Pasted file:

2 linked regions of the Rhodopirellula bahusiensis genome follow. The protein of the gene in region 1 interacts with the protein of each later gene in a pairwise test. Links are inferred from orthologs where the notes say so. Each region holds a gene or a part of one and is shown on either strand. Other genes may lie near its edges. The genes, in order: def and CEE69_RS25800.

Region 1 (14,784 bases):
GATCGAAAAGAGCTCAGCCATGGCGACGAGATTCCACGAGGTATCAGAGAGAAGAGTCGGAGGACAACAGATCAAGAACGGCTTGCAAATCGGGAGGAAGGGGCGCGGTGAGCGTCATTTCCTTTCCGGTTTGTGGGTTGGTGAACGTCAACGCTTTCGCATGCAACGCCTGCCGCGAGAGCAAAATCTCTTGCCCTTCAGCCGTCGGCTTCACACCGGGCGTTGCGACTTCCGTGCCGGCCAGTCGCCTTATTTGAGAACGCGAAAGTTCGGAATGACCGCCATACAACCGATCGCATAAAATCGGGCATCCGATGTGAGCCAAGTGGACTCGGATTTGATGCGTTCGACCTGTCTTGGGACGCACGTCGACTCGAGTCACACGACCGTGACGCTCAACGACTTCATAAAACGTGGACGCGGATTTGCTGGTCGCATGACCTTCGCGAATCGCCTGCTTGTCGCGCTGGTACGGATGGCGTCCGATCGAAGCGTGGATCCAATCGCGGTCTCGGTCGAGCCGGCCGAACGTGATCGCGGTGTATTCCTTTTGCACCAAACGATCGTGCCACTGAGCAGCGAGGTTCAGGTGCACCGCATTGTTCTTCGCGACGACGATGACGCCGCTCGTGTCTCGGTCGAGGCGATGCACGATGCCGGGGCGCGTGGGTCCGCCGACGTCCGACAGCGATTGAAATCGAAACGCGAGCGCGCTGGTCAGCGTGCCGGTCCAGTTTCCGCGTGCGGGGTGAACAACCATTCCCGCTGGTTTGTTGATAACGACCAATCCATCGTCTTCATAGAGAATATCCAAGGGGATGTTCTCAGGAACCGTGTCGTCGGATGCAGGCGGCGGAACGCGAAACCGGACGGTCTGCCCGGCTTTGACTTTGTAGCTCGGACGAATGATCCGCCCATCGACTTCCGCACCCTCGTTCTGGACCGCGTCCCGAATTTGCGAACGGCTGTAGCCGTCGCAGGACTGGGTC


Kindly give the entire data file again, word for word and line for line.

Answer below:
2 linked regions of the Rhodopirellula bahusiensis genome follow. The protein of the gene in region 1 interacts with the protein of each later gene in a pairwise test. Links are inferred from orthologs where the notes say so. Each region holds a gene or a part of one and is shown on either strand. Other genes may lie near its edges. The genes, in order: def and CEE69_RS25800.

Region 1 (14,784 bases):
GATCGAAAAGAGCTCAGCCATGGCGACGAGATTCCACGAGGTATCAGAGAGAAGAGTCGGAGGACAACAGATCAAGAACGGCTTGCAAATCGGGAGGAAGGGGCGCGGTGAGCGTCATTTCCTTTCCGGTTTGTGGGTTGGTGAACGTCAACGCTTTCGCATGCAACGCCTGCCGCGAGAGCAAAATCTCTTGCCCTTCAGCCGTCGGCTTCACACCGGGCGTTGCGACTTCCGTGCCGGCCAGTCGCCTTATTTGAGAACGCGAAAGTTCGGAATGACCGCCATACAACCGATCGCATAAAATCGGGCATCCGATGTGAGCCAAGTGGACTCGGATTTGATGCGTTCGACCTGTCTTGGGACGCACGTCGACTCGAGTCACACGACCGTGACGCTCAACGACTTCATAAAACGTGGACGCGGATTTGCTGGTCGCATGACCTTCGCGAATCGCCTGCTTGTCGCGCTGGTACGGATGGCGTCCGATCGAAGCGTGGATCCAATCGCGGTCTCGGTCGAGCCGGCCGAACGTGATCGCGGTGTATTCCTTTTGCACCAAACGATCGTGCCACTGAGCAGCGAGGTTCAGGTGCACCGCATTGTTCTTCGCGACGACGATGACGCCGCTCGTGTCTCGGTCGAGGCGATGCACGATGCCGGGGCGCGTGGGTCCGCCGACGTCCGACAGCGATTGAAATCGAAACGCGAGCGCGCTGGTCAGCGTGCCGGTCCAGTTTCCGCGTGCGGGGTGAACAACCATTCCCGCTGGTTTGTTGATAACGACCAATCCATCGTCTTCATAGAGAATATCCAAGGGGATGTTCTCAGGAACCGTGTCGTCGGATGCAGGCGGCGGAACGCGAAACCGGACGGTCTGCCCGGCTTTGACTTTGTAGCTCGGACGAATGATCCGCCCATCGACTTCCGCACCCTCGTTCTGGACCGCGTCCCGAATTTGCGAACGGCTGTAGCCGTCGCAGGACTGGGTC